How Some Companies Help Customers Avoid Mother's Day
The National Retail Federation expects spending for Mother’s Day to top $28 billion, up $1.4 billion from last year. While many restaurants and retailers are looking to cash in, a few companies are offering customers a way to avoid the holiday.
All the tender commercials and sentimental social media posts about a mother’s unconditional love can move a person to tears. For Phoenix resident Brittany Conklin, they produce tears of sadness.
“Everyone saying don’t forget your mom on Mother’s Day, it’s really hard because you know that you can’t forget your mom any day,” she said.
Her father, Jeff Conklin, died when she was 8 years old. For the next 17 years she and her mother, Susan Conklin, were practically inseparable. And then her mother died.
“I already know it’s coming,” Conklin said. “I already know my friends are going to be with their families, and I won’t be able to be with mine”.
Mother’s Day and Father’s Day can also be painful for people who are estranged or never met their parents. And the holidays can be difficult for people who’ve lost children, experienced miscarriages or may be struggling with fertility issues.
Every year, around mid-April, Mother’s Day offers start filling Conklin’s inbox.
“You go through your email: delete, delete, delete,” she said.
But this year, one email made Conklin stop. She couldn’t believe the words: “If you’d rather not receive emails from us about Mother’s Day this year, let us know by clicking on the button below.”
The email came from the online marketplace Etsy.
“I was so grateful,” Conklin said. “I feel valued when they give me the option.”
“I feel valued when they give me the option.”
— Brittany Conklin
California-based Parachute Home goes a step further, allowing customers to opt out of emails for both Mother’s Day and Father’s Day.
“Building a strong relationship with our customers is the most important thing we can do as a brand,” said Ariel Kaye, founder and CEO.
Overall, she said a small percentage of the company’s subscribers choose to opt out: "However, the impact that it has on those 2,100 people makes it worth it, you know?”
Not many U.S. retailers offer consumers the option to avoid certain content like TV shows that provide viewer discretion warnings or movies that follow the Motion Picture Association’s rating system, but author Mia P. Manansala follows a similar principle. Her first book in a cozy mystery series was released Tuesday.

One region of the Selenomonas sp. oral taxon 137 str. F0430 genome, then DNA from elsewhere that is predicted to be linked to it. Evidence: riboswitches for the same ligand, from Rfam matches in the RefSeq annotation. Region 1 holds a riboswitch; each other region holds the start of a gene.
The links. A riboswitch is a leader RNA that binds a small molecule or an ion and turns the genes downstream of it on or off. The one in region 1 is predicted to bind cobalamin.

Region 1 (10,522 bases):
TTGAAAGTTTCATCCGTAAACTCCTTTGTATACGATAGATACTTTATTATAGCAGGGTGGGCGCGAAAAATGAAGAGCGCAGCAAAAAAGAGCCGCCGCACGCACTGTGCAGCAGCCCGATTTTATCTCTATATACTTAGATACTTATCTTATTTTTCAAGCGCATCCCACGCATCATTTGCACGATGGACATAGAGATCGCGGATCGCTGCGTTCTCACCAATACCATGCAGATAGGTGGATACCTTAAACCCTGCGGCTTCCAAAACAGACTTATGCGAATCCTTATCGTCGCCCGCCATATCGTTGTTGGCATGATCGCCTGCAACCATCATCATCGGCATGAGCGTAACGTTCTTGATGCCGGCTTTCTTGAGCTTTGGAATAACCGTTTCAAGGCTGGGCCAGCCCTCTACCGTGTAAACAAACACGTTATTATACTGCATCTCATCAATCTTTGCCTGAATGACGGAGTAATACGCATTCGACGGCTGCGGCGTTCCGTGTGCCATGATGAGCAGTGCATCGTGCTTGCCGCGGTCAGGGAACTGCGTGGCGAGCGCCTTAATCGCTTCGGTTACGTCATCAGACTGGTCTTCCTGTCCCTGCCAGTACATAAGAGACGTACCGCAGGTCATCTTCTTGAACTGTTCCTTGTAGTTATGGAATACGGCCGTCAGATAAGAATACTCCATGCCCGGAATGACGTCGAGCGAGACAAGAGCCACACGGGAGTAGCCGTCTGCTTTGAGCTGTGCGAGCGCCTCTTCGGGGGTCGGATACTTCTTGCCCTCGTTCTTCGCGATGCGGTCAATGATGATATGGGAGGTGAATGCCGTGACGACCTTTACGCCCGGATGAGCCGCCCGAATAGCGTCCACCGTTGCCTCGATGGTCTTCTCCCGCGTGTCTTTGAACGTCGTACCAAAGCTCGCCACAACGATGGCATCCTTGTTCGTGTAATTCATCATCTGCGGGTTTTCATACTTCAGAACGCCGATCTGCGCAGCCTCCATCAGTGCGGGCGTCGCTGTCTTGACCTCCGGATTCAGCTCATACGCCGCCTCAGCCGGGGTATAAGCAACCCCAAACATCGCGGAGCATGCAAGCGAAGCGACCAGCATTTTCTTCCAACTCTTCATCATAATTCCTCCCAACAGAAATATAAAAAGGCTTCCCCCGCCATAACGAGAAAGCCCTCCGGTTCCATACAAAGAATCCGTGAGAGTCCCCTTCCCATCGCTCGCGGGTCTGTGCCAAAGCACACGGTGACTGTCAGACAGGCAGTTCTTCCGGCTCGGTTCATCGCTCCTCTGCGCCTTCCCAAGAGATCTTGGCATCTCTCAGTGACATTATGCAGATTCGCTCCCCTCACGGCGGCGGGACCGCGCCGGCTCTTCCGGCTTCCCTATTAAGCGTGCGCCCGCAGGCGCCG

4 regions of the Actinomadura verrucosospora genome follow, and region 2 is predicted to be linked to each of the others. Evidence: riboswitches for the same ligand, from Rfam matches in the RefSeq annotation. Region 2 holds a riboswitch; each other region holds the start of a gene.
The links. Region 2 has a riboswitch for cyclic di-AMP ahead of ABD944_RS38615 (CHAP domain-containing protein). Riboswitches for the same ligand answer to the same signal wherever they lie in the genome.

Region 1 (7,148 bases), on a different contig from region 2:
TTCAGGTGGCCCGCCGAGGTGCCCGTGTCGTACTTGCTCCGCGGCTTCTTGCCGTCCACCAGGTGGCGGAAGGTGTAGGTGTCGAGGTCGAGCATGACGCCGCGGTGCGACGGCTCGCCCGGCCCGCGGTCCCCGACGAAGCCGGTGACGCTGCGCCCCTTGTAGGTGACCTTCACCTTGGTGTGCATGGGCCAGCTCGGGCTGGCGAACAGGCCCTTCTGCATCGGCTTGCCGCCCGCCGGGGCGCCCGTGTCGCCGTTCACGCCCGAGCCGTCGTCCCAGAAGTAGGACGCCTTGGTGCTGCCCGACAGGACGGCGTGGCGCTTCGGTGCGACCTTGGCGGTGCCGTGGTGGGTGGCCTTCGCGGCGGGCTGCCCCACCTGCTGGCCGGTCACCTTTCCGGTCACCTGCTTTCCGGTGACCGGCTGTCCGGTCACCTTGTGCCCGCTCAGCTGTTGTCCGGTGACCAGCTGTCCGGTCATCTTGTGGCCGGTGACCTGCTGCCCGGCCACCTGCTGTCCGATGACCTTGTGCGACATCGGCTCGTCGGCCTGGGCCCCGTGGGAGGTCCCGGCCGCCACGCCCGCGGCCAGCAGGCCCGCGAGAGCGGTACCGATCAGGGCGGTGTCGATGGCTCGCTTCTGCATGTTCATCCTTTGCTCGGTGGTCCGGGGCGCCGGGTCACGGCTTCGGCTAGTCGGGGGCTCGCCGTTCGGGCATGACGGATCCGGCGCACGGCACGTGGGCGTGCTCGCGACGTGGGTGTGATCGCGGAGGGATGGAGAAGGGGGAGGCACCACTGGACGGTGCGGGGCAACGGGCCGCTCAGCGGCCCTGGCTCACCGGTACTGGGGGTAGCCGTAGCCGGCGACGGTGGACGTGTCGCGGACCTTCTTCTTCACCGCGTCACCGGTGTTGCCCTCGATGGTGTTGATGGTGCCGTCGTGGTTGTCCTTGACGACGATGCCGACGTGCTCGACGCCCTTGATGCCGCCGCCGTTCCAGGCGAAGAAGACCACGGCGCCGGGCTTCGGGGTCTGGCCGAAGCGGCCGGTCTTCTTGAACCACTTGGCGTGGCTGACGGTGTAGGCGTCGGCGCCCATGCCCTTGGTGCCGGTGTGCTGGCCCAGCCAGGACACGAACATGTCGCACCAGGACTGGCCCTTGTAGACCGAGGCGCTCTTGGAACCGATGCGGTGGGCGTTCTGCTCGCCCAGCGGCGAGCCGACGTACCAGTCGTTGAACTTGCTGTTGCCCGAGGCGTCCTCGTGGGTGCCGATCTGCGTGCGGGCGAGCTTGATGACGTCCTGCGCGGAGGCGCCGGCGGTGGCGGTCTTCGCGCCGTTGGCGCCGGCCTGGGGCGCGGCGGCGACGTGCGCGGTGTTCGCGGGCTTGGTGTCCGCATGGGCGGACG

She shared the first line: “My name is Lila Macapagal, and my life has become a rom-com cliché.”
Her pages have no sex, no violence, no cursing. But it is a crime story and includes a content warning, a warning Manansala didn’t consider until she explored accurate representation.
“I’m a Filipino American born and raised in the Midwest writing a Filipino American character born and raised in the Midwest, but there were a lot of gaps in my cultural knowledge,” she said.
Because the culture and language are so important to her character’s world, Manansala hired a sensitivity reader — a woman born, raised and living in the Philippines — to review her novel for authenticity. The reader’s feedback took the author by surprise.
“She was very honest with me,” Manansala said. “She was like, ‘I had to put this down and step away from your book for some time because I wasn’t prepared.’ Like it came out of nowhere for her.”
Some scenes reminded the reader of how police in the Philippines are enforcing President Rodrigo Duterte's war on drugs. Last year, the United Nations Human Rights Council issued a report on the Philippines that cited, “a serious lack of due process in police operations, and near-total impunity for the use of lethal force by the police and the military.” Human rights groups and journalists have reported that police regularly raid homes without warrants and plant drugs and guns.
In her author’s note at the beginning of "Arsenic And Adobe," Manansala included warnings for indications of evidence planting and police intimidation, as well as drug use, fatphobia, racism, and domestic violence. It reads: “It would be a disservice to my readers and any survivors of these illicit issues for me to gloss over these problems or treat their concerns in a flippant manner."
Manansala said a reader’s mental health is more valuable than a book sale. And to people who think content warnings are a form of political correctness or coddling, she said: "If something like that is upsetting to you then I am not the right writer for you because I’m going to be tackling many things and saying many things that people are not going to agree with. Like, no book is for everybody.”
“She was like, ‘I had to put this down and step away from your book for some time because I wasn’t prepared.”
— Mia P. Manansala
Just like no single holiday is for everybody.
Brittany Conklin said a friend who recently lost her mom asked to celebrate Mother’s Day together: “But I told her I don’t feel up to it. It’s something that I think will never go away for me.”
Sixteen years after losing her mother, Conklin will honor her this Sunday by playing Bon Jovi, music they loved — especially these lyrics from “Livin’ On A Prayer:"
“We’ve got to hold on to what we’ve got
It doesn’t make a difference if we make it or not
We’ve got each other
And that’s a lot, for love
We’ll give it a shot.”
"We would just listen to that song on full blast and know that we had each other," Conklin said.
With so many people experiencing different losses over the past year, she’s hopeful that, going forward, more companies will display more compassion.